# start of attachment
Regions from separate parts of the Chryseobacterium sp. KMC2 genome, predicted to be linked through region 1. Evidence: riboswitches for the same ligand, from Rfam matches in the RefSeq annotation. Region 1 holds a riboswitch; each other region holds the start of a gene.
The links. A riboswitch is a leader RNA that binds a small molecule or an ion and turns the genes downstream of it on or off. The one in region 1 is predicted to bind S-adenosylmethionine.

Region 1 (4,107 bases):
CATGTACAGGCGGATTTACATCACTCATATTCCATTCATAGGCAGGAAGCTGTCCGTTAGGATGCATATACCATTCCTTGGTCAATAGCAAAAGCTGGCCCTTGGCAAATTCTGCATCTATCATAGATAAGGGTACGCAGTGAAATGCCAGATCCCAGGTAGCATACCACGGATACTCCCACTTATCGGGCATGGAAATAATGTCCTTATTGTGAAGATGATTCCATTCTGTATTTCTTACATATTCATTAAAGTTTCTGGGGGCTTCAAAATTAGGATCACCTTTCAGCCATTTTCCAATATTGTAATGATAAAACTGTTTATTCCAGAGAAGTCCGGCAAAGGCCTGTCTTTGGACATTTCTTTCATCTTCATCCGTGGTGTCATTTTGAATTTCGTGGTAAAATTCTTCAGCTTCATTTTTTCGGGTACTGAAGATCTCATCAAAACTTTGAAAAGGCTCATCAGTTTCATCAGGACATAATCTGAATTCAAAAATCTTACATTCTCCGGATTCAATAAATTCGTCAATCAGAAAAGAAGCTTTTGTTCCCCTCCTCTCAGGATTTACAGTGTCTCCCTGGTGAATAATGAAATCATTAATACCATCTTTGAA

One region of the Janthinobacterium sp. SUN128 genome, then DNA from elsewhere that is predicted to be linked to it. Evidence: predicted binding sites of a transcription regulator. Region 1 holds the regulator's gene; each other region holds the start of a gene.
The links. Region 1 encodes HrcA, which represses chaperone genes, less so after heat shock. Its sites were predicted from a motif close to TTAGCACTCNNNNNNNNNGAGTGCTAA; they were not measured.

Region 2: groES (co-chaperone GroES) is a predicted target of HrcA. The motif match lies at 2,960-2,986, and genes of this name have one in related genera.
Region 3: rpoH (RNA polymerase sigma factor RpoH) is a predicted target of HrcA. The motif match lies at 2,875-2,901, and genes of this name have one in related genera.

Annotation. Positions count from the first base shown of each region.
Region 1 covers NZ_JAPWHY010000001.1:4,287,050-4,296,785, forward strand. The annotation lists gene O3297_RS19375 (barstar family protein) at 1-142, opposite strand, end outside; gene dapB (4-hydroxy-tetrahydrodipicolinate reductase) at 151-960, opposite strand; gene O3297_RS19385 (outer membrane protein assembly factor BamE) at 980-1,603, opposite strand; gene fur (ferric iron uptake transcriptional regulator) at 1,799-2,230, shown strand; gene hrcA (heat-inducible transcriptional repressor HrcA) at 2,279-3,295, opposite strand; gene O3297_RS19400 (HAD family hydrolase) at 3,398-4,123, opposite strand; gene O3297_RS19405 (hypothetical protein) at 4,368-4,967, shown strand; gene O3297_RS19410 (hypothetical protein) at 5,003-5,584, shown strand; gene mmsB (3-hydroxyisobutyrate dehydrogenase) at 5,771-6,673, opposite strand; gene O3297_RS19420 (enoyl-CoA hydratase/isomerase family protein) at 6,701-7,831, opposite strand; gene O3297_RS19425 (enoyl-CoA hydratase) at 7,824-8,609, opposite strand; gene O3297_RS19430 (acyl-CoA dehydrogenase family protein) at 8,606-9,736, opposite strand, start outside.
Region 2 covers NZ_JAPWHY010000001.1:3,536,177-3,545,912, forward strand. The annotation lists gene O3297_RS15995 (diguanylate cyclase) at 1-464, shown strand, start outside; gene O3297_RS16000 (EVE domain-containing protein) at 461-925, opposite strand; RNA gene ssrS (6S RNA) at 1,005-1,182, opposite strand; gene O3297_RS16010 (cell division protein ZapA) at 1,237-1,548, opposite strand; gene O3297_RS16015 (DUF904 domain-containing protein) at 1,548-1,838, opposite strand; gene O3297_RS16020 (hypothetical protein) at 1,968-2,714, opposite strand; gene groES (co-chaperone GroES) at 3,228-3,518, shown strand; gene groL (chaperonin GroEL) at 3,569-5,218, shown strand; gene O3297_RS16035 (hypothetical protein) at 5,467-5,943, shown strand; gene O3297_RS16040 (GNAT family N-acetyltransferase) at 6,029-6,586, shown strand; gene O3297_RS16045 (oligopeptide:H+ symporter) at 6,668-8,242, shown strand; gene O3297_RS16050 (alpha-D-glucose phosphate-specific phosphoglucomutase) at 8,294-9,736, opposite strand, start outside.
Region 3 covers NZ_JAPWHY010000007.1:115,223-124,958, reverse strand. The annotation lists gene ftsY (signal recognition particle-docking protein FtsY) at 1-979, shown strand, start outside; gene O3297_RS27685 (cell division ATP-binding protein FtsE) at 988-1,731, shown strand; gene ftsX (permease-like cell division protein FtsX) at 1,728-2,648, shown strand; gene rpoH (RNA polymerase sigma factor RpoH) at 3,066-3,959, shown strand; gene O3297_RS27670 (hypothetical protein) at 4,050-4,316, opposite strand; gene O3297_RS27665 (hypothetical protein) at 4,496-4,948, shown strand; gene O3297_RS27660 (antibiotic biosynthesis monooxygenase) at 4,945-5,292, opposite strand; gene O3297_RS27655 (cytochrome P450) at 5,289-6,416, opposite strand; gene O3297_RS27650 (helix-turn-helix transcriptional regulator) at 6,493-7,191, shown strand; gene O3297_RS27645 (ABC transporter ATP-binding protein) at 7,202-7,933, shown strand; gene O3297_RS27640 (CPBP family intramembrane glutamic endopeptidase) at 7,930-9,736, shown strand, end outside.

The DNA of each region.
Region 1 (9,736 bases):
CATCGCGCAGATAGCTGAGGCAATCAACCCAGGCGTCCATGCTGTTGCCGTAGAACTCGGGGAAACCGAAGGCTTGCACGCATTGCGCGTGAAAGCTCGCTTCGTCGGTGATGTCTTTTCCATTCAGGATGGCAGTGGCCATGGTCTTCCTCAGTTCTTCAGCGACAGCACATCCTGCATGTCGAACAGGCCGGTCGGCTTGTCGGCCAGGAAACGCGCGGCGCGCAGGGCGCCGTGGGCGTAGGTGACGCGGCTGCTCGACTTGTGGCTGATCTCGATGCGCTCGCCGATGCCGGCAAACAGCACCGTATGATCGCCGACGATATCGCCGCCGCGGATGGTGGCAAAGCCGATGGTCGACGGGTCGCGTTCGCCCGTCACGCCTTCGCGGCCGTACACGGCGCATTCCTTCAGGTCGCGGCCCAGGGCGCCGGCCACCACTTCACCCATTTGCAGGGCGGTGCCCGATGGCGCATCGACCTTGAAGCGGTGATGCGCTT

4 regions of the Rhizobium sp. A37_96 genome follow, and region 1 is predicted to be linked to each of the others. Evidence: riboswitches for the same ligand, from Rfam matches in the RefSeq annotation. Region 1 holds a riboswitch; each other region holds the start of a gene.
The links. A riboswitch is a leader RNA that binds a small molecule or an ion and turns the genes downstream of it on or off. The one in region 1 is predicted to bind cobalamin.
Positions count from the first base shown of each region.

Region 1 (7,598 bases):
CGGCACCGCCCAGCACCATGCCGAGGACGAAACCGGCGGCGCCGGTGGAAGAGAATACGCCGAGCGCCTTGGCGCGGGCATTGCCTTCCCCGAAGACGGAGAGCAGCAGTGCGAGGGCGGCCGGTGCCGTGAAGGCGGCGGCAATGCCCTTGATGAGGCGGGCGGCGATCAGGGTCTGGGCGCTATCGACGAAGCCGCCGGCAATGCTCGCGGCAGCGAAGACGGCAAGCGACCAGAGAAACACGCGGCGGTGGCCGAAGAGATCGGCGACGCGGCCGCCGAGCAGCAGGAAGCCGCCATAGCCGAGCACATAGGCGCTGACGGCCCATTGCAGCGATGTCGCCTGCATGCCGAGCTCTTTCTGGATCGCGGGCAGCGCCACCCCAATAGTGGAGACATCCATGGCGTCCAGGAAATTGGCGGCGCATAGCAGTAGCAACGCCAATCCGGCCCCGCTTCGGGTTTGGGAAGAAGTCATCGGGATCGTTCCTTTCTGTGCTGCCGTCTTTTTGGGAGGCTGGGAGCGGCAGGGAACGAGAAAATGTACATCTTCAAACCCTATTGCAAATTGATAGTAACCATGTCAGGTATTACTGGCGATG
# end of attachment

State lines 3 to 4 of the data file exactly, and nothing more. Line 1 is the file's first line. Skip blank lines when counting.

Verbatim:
Region 1 (4,107 bases):
CATGTACAGGCGGATTTACATCACTCATATTCCATTCATAGGCAGGAAGCTGTCCGTTAGGATGCATATACCATTCCTTGGTCAATAGCAAAAGCTGGCCCTTGGCAAATTCTGCATCTATCATAGATAAGGGTACGCAGTGAAATGCCAGATCCCAGGTAGCATACCACGGATACTCCCACTTATCGGGCATGGAAATAATGTCCTTATTGTGAAGATGATTCCATTCTGTATTTCTTACATATTCATTAAAGTTTCTGGGGGCTTCAAAATTAGGATCACCTTTCAGCCATTTTCCAATATTGTAATGATAAAACTGTTTATTCCAGAGAAGTCCGGCAAAGGCCTGTCTTTGGACATTTCTTTCATCTTCATCCGTGGTGTCATTTTGAATTTCGTGGTAAAATTCTTCAGCTTCATTTTTTCGGGTACTGAAGATCTCATCAAAACTTTGAAAAGGCTCATCAGTTTCATCAGGACATAATCTGAATTCAAAAATCTTACATTCTCCGGATTCAATAAATTCGTCAATCAGAAAAGAAGCTTTTGTTCCCCTCCTCTCAGGATTTACAGTGTCTCCCTGGTGAATAATGAAATCATTAATACCATCTTTGAA